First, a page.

Review: The Bell Between Worlds by Ian Johnstone

The Bell Between Worlds by Ian Johnstone

Title: The Bell Between Worlds (The Mirror Chronicles #1)
Author: Ian Johnstone
Genre: Fantasy, Young Adult
Publisher: HarperCollins Children’s Books (6th June 2013)
Source: HarperCollins Children’s Books twitter account
Format: ARC
Blurb:

A glorious epic fantasy in the grand tradition of C.S. Lewis and Philip Pullman, and a major publishing event, The Mirror Chronicles will take you into another world, and on the adventure of your lifetime…

Half of your soul is missing. The lost part is in the mirror. And unless Sylas Tate can unite the two worlds, you will never be whole again.

Sylas Tate leads a lonely existence since his mother died. But then the tolling of a giant bell draws him into another world known as the Other, where he discovers not only that he has an inborn talent for magic, but also that his mother might just have come from this strange parallel place. Meanwhile, evil forces are stirring, and an astounding revelation awaits Sylas: that the Other is a mirror of our world, and every person here has their counterpart there, known as a Glimmer. As violence looms and the stakes get higher, Sylas must seek out his Glimmer, and unite the two halves of his soul – otherwise the entire universe may fall… [blurb taken from Goodreads.com]

Rating: **** (4 stars)
Review:

The Bell Between Worlds is the first book in Ian Johnstone’s debut series The Mirror Chronicles. It tells the story of Sylas Tate who lives in a world similar to our own, with his uncle Tobias Tate in a place called Gabblety Row. Sylas seems like an ordinary boy who spends most of his time with his head in the clouds. Through a series of strange events Sylas finds himself in another world, one very different from his own but strangely similar where magic exists.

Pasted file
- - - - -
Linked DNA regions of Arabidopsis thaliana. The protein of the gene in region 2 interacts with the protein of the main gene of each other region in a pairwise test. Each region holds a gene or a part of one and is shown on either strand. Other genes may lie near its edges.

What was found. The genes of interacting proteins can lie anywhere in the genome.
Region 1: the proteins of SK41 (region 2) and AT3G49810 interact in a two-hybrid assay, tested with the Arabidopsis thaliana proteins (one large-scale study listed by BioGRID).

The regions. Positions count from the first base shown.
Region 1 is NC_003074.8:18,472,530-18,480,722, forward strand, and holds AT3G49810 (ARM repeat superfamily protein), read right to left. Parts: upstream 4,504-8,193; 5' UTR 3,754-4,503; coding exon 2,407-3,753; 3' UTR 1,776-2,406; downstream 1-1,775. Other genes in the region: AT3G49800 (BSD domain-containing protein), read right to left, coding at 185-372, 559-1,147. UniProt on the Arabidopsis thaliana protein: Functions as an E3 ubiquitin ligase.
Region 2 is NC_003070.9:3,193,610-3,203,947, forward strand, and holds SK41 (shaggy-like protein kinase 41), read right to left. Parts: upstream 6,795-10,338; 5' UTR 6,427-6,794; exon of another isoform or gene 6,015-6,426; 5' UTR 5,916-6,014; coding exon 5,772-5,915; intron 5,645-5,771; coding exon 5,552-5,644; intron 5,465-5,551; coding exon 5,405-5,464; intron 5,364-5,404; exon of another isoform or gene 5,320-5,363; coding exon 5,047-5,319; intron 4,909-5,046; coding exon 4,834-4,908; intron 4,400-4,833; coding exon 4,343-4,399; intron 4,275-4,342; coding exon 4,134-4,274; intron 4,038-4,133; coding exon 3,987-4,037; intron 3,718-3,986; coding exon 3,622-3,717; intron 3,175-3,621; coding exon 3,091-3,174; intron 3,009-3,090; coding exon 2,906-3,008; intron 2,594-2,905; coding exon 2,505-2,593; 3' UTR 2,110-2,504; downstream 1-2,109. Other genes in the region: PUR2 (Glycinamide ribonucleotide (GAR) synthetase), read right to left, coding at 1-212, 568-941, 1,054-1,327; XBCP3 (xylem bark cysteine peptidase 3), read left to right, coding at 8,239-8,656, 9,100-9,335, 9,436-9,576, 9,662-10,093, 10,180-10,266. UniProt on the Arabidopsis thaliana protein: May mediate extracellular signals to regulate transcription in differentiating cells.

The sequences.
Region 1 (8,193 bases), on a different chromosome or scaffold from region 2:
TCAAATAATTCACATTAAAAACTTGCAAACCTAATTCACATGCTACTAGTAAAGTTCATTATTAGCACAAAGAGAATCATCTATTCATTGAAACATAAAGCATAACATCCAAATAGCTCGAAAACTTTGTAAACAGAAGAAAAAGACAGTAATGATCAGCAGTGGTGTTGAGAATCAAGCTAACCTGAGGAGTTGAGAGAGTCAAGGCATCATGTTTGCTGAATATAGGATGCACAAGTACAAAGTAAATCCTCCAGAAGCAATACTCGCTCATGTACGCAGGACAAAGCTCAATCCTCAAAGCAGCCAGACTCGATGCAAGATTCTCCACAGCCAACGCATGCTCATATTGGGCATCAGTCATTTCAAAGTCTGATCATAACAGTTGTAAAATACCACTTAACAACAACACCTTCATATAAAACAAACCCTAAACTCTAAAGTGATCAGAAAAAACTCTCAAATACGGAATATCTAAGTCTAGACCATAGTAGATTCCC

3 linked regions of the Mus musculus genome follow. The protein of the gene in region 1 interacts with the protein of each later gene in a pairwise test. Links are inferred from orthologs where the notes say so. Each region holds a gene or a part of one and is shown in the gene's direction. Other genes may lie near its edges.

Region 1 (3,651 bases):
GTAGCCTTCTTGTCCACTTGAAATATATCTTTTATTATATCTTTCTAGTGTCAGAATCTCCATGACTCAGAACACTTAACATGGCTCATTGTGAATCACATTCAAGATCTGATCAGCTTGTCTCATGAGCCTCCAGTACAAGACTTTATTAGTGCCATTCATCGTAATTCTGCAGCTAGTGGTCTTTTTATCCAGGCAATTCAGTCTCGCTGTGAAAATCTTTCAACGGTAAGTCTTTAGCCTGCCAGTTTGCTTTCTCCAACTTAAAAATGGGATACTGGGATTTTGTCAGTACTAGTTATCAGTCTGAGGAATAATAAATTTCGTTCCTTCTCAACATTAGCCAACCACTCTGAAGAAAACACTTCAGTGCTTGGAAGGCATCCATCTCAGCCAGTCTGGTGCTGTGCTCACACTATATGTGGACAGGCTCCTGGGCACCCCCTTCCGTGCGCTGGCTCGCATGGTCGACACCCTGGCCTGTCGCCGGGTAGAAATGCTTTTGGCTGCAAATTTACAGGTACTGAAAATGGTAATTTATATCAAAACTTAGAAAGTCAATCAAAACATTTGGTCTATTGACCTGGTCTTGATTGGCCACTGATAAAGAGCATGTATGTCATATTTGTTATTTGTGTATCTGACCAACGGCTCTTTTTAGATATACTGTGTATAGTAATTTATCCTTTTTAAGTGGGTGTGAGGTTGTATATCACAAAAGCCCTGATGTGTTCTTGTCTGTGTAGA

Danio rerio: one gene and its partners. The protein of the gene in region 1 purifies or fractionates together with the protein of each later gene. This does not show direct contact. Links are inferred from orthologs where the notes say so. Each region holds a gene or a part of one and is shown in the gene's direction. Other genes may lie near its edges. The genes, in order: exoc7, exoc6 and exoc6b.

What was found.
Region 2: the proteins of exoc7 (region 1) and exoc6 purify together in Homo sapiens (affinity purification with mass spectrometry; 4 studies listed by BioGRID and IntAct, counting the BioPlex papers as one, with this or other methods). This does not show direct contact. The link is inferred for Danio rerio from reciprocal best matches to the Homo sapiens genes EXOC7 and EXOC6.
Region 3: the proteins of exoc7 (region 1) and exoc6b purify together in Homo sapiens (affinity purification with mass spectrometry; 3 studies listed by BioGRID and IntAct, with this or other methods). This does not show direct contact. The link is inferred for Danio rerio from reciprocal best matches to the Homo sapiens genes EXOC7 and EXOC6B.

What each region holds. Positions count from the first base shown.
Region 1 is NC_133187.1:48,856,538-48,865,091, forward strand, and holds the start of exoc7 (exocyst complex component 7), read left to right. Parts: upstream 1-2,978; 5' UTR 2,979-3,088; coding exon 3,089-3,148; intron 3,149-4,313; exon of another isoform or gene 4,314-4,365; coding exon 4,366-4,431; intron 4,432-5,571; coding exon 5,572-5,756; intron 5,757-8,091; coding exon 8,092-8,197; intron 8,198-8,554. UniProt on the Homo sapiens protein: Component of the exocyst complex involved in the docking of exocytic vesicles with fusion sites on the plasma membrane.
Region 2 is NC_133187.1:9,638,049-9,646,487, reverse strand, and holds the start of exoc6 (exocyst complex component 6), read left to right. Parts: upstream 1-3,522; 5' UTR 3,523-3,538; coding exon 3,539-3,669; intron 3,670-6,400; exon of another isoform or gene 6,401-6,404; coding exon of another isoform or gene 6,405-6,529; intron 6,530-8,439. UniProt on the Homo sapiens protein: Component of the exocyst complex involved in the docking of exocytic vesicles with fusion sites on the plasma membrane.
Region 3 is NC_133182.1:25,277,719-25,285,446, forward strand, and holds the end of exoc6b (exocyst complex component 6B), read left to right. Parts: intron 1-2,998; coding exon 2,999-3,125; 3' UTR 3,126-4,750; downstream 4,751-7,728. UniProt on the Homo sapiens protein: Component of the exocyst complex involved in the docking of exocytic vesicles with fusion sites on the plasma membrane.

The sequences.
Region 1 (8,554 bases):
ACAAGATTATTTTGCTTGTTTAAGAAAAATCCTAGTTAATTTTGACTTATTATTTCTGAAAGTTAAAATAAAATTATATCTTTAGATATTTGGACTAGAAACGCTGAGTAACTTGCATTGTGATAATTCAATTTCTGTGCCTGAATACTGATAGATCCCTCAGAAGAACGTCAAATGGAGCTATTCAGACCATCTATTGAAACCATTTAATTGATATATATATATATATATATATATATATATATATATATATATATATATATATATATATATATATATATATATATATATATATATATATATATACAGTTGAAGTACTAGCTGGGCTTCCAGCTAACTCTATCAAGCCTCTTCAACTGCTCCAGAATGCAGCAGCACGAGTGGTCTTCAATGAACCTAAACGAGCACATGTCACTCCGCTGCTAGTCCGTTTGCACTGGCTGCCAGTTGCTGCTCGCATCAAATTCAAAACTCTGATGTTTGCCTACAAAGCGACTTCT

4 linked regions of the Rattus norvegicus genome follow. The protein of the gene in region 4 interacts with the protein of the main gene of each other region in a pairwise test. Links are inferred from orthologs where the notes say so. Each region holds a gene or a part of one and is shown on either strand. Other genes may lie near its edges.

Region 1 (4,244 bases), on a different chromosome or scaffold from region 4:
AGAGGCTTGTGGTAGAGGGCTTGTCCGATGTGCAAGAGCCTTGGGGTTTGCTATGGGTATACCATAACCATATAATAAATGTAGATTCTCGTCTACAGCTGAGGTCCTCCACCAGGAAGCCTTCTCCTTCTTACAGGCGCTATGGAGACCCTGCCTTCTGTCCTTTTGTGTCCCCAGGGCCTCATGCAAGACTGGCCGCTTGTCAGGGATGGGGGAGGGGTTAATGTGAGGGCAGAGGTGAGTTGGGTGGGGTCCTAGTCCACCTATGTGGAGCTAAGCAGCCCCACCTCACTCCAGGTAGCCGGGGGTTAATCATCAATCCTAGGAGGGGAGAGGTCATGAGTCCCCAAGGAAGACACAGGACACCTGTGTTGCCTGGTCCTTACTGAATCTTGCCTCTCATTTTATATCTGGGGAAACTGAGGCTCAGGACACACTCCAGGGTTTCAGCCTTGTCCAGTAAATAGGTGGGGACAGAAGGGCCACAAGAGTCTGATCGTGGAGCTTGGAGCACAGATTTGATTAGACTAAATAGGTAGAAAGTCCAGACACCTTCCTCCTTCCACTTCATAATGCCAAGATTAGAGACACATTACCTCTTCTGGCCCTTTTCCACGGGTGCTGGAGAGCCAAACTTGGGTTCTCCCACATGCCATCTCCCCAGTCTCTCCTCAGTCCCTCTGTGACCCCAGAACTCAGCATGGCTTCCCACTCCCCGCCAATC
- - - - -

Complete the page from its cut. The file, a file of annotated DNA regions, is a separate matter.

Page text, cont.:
Ian Johnstone is a brilliant storyteller, and I can see why comparisons are made in the blurb between him and C. S. Lewis and Philip Pullman. Some of the language and imagery Johnstone writes is really beautiful and evocative. The world and ideas in The Bell Between Worlds are really interesting, and quite complex. I really enjoyed Sylas as a main character and thought he seemed really believable, however I had a bit of trouble believing that he was just twelve years old (at least, I think he is twelve – I’m honestly not too sure). I also thought he was quite a compelling character.

The Other is a really interesting place; instead of being driven forward by science and technology, its driving force is magic and that has shaped the world differently. The way Sylas arrives in the Other is really unique, and quite inventive. Johnstone does a brilliant job with the world building – he gives just enough information so you can build a picture of the world, but not so much you drown in it. He also seems to have done a good job thinking about the history of this world, and the glimpses we get of it through the story seem quite interesting and I hope we learn more about the Other in future books.

The basic plot of the books is… well, quite complex and there is definitely more going on beneath the surface than you would expect. The book has a few twists, and I have to admit that I was left guessing all the way through. I really liked the way Johnstone used the idea of Glimmers in the book – in fact, I thought the whole idea of a Glimmer as rather neat. I also liked the way that friendship is an important thread through the story.

The Bell Between Worlds is a fantastic introduction to Ian Johnstone’s The Mirror Chronicles. Johnstone does a brilliant job introducing us to the major players, ideas, and the world itself in this the first book. I look forward to reading future books in The Mirror Chronicles.

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4 thoughts on “Review: The Bell Between Worlds by Ian Johnstone

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